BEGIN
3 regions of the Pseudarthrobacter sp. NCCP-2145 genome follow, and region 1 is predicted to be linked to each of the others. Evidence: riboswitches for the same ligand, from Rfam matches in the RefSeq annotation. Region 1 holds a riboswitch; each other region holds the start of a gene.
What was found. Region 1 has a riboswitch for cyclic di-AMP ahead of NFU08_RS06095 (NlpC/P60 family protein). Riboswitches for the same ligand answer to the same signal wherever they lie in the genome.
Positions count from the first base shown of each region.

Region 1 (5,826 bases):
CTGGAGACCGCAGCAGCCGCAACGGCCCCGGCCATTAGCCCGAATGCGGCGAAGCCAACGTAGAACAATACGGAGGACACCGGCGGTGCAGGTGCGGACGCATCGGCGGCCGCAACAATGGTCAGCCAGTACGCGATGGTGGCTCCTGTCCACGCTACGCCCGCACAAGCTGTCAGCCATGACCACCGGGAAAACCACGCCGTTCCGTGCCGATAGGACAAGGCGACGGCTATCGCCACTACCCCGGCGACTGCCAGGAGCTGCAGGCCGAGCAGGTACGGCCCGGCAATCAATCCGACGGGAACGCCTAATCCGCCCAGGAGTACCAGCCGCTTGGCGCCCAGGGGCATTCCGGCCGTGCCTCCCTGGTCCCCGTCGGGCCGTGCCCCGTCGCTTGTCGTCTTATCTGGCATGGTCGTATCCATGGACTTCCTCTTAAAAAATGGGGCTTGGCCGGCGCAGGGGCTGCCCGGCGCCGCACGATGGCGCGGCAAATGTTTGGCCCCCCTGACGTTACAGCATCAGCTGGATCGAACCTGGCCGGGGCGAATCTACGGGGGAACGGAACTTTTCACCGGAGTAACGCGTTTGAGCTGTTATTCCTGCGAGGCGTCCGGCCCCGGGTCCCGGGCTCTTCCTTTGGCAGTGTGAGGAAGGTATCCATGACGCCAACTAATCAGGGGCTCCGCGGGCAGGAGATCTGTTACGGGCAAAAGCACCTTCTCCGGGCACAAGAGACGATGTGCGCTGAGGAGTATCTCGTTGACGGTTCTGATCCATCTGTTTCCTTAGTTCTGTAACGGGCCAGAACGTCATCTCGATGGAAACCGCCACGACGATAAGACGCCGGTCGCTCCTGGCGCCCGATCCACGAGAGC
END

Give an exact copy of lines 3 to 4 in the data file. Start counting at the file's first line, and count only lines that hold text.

Positions count from the first base shown of each region.

Region 1 (5,826 bases):